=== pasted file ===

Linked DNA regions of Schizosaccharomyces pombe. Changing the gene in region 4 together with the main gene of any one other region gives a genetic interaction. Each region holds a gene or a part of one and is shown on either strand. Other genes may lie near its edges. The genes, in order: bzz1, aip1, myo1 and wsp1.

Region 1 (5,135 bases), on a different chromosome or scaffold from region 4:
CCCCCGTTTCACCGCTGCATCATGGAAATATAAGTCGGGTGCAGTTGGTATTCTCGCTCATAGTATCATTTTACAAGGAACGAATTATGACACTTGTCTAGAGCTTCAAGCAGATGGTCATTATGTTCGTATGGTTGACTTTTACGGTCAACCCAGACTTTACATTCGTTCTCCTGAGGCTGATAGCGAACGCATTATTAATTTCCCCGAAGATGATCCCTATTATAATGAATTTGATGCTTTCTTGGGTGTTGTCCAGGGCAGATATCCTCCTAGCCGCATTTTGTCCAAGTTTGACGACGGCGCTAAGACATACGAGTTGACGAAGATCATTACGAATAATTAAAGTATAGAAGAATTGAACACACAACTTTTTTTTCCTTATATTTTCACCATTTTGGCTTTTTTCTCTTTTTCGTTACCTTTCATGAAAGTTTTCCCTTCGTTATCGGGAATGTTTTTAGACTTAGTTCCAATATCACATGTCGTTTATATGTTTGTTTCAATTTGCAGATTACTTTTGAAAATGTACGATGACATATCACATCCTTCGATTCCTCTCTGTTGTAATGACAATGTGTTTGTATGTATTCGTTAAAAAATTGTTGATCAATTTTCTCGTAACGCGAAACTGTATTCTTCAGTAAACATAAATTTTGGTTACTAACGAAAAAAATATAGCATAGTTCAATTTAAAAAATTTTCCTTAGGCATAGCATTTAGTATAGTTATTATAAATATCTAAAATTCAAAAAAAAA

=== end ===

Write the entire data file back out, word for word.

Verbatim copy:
Linked DNA regions of Schizosaccharomyces pombe. Changing the gene in region 4 together with the main gene of any one other region gives a genetic interaction. Each region holds a gene or a part of one and is shown on either strand. Other genes may lie near its edges. The genes, in order: bzz1, aip1, myo1 and wsp1.

Region 1 (5,135 bases), on a different chromosome or scaffold from region 4:
CCCCCGTTTCACCGCTGCATCATGGAAATATAAGTCGGGTGCAGTTGGTATTCTCGCTCATAGTATCATTTTACAAGGAACGAATTATGACACTTGTCTAGAGCTTCAAGCAGATGGTCATTATGTTCGTATGGTTGACTTTTACGGTCAACCCAGACTTTACATTCGTTCTCCTGAGGCTGATAGCGAACGCATTATTAATTTCCCCGAAGATGATCCCTATTATAATGAATTTGATGCTTTCTTGGGTGTTGTCCAGGGCAGATATCCTCCTAGCCGCATTTTGTCCAAGTTTGACGACGGCGCTAAGACATACGAGTTGACGAAGATCATTACGAATAATTAAAGTATAGAAGAATTGAACACACAACTTTTTTTTCCTTATATTTTCACCATTTTGGCTTTTTTCTCTTTTTCGTTACCTTTCATGAAAGTTTTCCCTTCGTTATCGGGAATGTTTTTAGACTTAGTTCCAATATCACATGTCGTTTATATGTTTGTTTCAATTTGCAGATTACTTTTGAAAATGTACGATGACATATCACATCCTTCGATTCCTCTCTGTTGTAATGACAATGTGTTTGTATGTATTCGTTAAAAAATTGTTGATCAATTTTCTCGTAACGCGAAACTGTATTCTTCAGTAAACATAAATTTTGGTTACTAACGAAAAAAATATAGCATAGTTCAATTTAAAAAATTTTCCTTAGGCATAGCATTTAGTATAGTTATTATAAATATCTAAAATTCAAAAAAAAA